“Postmodern humanity faces a major challenge. It must solve a dilemma it does not want to face. If all cultures are morally equivalent, then all human individuals are not endowed with the same human rights, because some cultures award some men more rights than are allotted to other men and women. If, on the other hand, all men and women are endowed with the same human rights, then all cultures are not morally equivalent, because cultures that acknowledge that ‘all men are created equal’ are to be regarded as ‘superior,’ or ‘more advanced’ in terms of their civil ethics than those that do not.” (Carlos Escudé, 2002)
Escude is directly challenging the politically correct thinkers who want to avoid this issue; he appears to be calling for a reinvigorated faith in modernist values and a renewed confidence in the emancipated universal subject protected by international rights.
The Art Of Neo Modernism
Artists who obey the neo modernist ethos take serious subject matter, they are often interested in the classic aesthetic experience and emphasise rigour in their practices. Some identify directly with the term others are simply more modernist than postmodern and have had to adapt and develop strategies to avoid the acerbic criticism and or disinterest of postmodern audiences,
“In eschewing mass-media content, the genre proposes a more radical exploration of the formal conditions of the medium itself. Against the anesthetic assault of daily life, it reclaims a basic function of art: the affirmation and extension of pure sensation,” Christoph Cox 2003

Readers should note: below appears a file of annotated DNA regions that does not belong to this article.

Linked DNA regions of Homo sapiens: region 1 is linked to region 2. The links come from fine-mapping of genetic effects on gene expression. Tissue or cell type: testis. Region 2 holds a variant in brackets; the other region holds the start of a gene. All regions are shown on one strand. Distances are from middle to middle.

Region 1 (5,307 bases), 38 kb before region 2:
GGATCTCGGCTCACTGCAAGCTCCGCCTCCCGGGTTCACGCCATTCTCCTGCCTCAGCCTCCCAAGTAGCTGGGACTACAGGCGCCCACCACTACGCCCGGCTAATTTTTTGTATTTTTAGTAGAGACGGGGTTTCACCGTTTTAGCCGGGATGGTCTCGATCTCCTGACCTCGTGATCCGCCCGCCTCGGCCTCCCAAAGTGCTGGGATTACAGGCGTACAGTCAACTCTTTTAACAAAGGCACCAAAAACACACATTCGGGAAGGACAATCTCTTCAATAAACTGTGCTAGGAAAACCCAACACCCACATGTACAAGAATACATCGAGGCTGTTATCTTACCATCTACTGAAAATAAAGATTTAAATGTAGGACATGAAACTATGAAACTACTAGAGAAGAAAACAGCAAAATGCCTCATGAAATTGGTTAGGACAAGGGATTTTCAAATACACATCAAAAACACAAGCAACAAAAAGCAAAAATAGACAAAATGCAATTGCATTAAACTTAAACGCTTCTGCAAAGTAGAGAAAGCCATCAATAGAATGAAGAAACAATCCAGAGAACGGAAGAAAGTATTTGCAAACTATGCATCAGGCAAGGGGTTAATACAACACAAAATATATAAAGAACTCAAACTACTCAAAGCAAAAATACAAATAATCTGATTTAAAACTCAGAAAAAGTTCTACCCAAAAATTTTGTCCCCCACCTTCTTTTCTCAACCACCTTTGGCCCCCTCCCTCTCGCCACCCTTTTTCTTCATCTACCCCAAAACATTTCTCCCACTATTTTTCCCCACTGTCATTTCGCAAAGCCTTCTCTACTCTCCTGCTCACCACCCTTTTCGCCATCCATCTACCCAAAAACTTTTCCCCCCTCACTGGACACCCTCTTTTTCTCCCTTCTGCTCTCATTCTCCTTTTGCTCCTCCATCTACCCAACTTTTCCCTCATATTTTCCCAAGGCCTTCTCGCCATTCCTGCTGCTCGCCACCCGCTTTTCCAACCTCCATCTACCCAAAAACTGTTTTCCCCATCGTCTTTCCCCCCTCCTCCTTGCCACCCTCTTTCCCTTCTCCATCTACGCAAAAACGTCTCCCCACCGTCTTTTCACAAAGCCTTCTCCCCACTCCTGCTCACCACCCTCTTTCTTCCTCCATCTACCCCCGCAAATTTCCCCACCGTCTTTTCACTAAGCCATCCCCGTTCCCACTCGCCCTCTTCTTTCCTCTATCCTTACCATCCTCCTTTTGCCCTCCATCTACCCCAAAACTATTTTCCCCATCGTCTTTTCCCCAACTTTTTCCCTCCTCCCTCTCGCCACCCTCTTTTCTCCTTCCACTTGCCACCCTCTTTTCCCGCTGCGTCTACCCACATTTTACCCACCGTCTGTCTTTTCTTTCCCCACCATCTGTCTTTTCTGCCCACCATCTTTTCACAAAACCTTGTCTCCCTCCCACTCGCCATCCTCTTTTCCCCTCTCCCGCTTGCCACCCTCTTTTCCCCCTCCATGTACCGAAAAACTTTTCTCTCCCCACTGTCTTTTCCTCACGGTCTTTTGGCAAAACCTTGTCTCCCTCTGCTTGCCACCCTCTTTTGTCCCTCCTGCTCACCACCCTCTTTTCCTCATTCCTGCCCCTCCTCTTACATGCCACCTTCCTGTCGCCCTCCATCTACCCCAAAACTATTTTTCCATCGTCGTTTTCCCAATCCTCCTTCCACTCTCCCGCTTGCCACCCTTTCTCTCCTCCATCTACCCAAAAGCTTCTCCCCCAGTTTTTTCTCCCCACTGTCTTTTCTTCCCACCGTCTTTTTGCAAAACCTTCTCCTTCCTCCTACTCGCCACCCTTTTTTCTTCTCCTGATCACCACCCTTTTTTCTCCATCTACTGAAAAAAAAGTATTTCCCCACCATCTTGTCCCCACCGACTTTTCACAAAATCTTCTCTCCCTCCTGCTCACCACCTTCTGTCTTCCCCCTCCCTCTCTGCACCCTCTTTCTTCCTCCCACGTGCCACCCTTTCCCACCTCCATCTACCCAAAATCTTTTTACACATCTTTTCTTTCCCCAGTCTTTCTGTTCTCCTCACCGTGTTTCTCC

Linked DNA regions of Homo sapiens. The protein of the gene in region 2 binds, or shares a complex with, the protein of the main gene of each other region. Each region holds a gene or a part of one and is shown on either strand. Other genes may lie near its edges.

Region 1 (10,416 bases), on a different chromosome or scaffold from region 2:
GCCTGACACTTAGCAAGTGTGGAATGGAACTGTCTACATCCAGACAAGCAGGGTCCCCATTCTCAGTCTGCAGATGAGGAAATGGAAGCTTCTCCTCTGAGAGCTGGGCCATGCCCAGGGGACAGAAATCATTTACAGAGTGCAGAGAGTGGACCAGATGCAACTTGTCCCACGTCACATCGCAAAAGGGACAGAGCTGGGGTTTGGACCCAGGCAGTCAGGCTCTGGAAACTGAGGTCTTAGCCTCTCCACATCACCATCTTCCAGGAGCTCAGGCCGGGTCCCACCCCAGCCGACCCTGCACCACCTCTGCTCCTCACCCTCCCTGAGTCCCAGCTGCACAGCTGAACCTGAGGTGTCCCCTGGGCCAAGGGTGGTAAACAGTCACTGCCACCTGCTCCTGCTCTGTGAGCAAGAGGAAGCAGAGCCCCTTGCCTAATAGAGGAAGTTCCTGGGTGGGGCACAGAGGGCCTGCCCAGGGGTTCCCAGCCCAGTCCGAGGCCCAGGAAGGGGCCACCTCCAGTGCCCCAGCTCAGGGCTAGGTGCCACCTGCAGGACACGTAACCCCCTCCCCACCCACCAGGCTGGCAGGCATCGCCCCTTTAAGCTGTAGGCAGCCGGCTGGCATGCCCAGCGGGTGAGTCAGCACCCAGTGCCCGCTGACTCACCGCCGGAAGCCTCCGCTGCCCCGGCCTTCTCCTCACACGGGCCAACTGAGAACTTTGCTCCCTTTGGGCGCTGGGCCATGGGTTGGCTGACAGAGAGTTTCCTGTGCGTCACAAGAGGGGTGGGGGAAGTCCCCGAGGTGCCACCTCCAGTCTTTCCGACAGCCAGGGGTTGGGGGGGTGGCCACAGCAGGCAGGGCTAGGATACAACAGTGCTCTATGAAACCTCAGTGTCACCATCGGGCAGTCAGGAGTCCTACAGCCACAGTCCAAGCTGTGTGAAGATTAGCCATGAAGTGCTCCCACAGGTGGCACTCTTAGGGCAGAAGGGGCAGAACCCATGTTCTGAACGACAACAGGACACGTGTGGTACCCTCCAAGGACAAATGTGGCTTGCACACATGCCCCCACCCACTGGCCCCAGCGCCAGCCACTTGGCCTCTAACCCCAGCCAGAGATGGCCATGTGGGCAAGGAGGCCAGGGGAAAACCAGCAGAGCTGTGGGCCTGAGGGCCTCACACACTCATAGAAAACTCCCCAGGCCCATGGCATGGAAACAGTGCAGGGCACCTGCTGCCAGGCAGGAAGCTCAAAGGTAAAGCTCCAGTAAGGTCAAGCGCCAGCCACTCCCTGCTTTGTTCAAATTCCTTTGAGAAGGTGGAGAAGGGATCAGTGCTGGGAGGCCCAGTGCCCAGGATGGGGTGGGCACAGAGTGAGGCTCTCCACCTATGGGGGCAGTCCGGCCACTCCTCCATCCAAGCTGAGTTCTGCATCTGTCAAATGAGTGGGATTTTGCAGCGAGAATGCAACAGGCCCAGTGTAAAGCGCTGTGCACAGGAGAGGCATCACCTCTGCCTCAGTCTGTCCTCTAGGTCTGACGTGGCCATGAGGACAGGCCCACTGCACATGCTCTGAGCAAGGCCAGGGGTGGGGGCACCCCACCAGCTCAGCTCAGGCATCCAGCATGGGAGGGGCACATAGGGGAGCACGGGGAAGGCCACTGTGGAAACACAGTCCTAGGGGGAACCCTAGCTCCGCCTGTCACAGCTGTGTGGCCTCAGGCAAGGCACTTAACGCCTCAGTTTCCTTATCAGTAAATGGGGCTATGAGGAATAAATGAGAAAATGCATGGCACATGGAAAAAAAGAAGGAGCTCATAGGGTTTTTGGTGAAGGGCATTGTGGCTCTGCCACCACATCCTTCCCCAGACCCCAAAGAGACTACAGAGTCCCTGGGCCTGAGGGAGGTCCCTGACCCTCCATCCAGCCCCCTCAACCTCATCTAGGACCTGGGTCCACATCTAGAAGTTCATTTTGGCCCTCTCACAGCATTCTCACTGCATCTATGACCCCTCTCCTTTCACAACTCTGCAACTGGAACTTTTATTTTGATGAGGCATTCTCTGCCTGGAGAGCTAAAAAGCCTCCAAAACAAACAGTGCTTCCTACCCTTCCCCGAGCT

Cox’s sentiment is also echoed in the infamous art critic Robert Hughes who spoke of the, “soul-nourishing potency of art,” Hughes denigrated many postmodern champions including a fraught exchange with Jeff Koons, describing Andy Warhol as the ‘stupidest’ person he ever met and pouring scorn on the media savvy sensationalists of the UK Scene. Hughes did appreciate the work of painter Sean Scully among others who he saw as continuing the important role of art,
“What we need more of is slow art: art that holds time as a vase holds water: art that grows out of modes of perception and making whose skill and doggedness make you think and feel; art that isn’t merely sensational, that doesn’t get its message across in ten seconds, that isn’t falsely iconic, that hooks onto something deep-running in our natures. In a word, art that is the very opposite of mass media,” Robert Hughes
Other examples of this seriousness and slow art is in the work of Anselm Kiefer who has explored some of the darkest periods of western history, the need for art to create meaning and connections, and the role of science and knowledge in the development of civilisation. Some of Kiefer’s works take many years to complete and are subject to exposure to the elements for long periods of time.
Arnaldo Pomodoro the Italian sculptor born 1926, died at 91 in 2002, Pomodoro consistently made iconic works which addressed serious religious and metaphysical concepts worked on set designs for opera and has his works in a number of public and private intuitional spaces, his career completely ignored the post modern crisis and opted instead to follow his own obsessions.
There is also a group who identify loosely as ‘neo modernist’ this group was started by Guy Denning in 1997 and while there are a diverse set of practitioners there does seem to be a tendency to semi abstract figuration and an anti establishment bent that is expressed on the groups website.